Docs will let you highlight and work with multiple sections of text at the same time
From research, to typing, to fact-checking, content writing can be seriously time-consuming. As a result, writers are always on the lookout for hacks that can help make things easier or speed up the process, even just a little. Google’s latest Docs update does exactly that by introducing a potentially game-changing feature that streamlines repetitive changes, hopefully making formatting and editing documents that much faster.
Google announced on its Workspace blog that Docs will now be able to highlight multiple text selections simultaneously. That simple yet helpful quality-of-life tweak means you can delete, copy, paste, or format multiple unconnected sections of text from the same document. Say you were looking to format some subheadings, for example: Instead of applying the heading setting to individual lines, you’ll be able to select all of those in one pass, and then mass-apply the change at once. The same applies when you want certain parts of your document to use different fonts, or any other formatting change.
Users will be able to take advantage of the feature with keyboard shortcuts that vary based on the operating system. For ChromeOS and Windows, you can enable multiple text selection by highlighting a section of your text, then pressing Ctrl + Alt + Shift + Left/Right arrow, using the left and right arrows to move to a new section. On Mac, simply highlighting a section of the text and pressing Ctrl + Command (⌘) + Shift + Left/Right arrow should do the trick. The ability is being rolled out gradually and might take up to 15 days before it arrives for you. But once it does, bloggers can use it to take their productivity through the roof.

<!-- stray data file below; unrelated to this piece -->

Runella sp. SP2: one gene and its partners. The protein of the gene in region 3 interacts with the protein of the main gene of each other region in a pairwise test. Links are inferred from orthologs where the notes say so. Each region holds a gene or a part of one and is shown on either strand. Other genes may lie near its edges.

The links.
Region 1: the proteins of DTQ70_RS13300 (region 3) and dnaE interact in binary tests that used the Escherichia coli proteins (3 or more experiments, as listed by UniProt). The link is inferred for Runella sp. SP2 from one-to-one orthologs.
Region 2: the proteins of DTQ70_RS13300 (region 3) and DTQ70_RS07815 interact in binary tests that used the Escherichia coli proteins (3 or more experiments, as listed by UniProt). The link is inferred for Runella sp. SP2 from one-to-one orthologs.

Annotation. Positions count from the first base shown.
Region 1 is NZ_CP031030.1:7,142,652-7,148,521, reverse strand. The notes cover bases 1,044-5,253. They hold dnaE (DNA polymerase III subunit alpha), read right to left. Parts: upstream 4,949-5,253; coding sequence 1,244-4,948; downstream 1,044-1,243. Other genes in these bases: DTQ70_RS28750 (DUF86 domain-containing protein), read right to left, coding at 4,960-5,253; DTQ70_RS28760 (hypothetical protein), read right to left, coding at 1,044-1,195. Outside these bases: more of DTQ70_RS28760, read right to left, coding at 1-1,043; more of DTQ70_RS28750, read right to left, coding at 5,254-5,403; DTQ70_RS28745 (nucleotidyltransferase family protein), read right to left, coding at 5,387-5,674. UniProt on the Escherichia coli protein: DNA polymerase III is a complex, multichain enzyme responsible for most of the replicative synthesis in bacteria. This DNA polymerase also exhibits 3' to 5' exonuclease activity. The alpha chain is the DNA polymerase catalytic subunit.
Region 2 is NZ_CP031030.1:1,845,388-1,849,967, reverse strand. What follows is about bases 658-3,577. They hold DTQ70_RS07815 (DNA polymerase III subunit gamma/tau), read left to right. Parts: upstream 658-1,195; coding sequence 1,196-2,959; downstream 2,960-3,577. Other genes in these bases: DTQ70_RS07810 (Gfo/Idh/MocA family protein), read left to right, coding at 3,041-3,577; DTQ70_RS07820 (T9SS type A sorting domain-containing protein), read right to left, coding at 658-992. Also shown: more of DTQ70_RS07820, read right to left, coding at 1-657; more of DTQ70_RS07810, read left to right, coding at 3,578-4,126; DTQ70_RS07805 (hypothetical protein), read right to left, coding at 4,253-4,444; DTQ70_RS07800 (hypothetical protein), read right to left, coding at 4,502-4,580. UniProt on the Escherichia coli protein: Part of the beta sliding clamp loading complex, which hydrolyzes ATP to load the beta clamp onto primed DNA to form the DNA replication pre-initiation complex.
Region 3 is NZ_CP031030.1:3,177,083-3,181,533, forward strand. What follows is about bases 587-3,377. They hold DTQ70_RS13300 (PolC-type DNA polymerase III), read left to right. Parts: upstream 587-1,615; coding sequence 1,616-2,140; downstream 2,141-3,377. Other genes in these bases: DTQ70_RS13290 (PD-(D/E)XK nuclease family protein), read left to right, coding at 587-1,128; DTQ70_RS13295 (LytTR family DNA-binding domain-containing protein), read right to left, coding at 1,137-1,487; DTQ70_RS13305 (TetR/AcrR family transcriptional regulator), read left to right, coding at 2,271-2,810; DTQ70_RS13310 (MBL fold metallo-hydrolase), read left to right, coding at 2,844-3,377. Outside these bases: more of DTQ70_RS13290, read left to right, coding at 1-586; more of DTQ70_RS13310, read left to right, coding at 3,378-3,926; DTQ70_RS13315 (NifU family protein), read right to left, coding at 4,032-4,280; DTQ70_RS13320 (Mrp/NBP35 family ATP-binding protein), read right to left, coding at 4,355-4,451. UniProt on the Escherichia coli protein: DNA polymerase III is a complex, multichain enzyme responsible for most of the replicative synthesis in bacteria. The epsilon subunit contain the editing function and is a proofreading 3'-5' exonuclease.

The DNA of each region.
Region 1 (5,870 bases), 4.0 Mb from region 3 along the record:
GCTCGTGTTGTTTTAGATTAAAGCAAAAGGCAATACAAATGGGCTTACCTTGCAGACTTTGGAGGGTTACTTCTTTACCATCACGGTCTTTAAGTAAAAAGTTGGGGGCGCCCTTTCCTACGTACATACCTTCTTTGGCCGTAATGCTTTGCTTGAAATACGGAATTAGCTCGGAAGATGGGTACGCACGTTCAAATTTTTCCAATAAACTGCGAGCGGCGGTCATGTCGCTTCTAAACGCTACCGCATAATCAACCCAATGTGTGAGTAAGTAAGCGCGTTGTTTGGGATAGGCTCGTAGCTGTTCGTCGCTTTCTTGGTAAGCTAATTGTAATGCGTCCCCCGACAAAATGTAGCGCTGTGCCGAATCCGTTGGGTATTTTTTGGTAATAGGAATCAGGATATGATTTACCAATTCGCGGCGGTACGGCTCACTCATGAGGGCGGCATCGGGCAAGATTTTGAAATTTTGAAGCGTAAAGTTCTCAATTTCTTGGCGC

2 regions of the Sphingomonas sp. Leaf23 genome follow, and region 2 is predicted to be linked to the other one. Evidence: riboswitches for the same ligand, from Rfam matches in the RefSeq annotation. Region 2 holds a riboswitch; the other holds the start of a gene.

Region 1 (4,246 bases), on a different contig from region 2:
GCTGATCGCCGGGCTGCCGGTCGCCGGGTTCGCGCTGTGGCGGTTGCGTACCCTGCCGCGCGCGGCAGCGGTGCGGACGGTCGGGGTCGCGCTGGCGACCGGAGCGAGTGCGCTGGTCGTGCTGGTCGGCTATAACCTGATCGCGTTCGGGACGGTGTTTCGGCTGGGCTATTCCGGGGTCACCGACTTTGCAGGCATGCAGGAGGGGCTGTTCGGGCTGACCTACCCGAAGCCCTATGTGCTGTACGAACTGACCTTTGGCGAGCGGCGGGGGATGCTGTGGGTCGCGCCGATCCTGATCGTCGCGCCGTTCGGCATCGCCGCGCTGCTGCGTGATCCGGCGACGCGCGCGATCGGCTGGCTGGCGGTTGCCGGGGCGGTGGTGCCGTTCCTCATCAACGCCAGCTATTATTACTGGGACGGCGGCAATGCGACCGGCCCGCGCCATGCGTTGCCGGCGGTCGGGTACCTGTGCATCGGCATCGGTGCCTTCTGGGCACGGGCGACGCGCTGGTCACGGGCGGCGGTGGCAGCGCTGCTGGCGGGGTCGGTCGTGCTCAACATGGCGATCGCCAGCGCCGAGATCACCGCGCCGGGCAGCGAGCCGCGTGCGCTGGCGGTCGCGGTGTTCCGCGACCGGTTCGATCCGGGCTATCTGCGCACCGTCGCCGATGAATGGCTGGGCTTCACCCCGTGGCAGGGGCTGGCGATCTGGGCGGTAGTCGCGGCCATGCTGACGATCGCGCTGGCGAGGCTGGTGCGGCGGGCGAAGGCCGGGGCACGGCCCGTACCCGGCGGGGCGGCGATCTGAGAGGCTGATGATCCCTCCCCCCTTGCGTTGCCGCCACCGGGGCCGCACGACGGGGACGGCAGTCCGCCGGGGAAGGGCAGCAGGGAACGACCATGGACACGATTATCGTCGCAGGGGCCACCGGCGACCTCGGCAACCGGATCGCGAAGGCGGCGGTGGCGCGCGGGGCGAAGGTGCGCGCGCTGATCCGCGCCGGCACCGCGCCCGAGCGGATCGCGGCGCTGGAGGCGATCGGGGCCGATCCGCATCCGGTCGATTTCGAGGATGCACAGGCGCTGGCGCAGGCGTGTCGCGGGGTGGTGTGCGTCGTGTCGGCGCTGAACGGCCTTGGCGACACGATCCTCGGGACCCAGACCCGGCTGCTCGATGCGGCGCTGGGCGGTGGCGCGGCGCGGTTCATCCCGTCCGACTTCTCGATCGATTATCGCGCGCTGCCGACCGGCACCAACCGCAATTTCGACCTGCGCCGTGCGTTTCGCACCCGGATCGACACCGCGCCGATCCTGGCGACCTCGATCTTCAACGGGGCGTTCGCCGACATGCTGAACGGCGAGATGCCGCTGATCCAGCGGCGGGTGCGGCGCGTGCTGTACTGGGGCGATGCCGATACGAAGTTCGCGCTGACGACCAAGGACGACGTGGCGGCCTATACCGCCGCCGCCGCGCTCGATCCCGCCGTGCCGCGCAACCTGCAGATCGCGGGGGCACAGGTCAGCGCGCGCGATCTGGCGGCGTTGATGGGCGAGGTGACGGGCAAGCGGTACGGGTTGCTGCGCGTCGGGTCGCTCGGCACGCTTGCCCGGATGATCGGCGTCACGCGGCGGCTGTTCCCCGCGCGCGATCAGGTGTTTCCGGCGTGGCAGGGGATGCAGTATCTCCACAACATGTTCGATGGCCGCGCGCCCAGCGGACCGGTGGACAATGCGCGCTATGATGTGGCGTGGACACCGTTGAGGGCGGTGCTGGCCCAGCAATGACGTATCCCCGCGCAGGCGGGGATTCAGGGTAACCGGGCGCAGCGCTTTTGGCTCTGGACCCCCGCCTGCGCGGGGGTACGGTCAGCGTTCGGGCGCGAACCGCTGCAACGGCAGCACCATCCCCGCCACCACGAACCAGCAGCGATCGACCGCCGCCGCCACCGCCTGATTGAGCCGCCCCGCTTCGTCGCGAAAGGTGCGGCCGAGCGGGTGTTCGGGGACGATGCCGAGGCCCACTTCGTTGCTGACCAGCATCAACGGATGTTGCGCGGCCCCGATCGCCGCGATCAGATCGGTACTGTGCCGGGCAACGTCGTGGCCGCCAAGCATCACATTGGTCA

Google’s always updating Docs to make it more feature-rich. Earlier this month, it introduced table templates and dropdown chips. And at Google I/O 2022, the company announced auto-summaries for Docs (and other Workspace products) that will leverage years of Google’s AI advances to parse your documents, pull out the most important tidbits, and create a summary.
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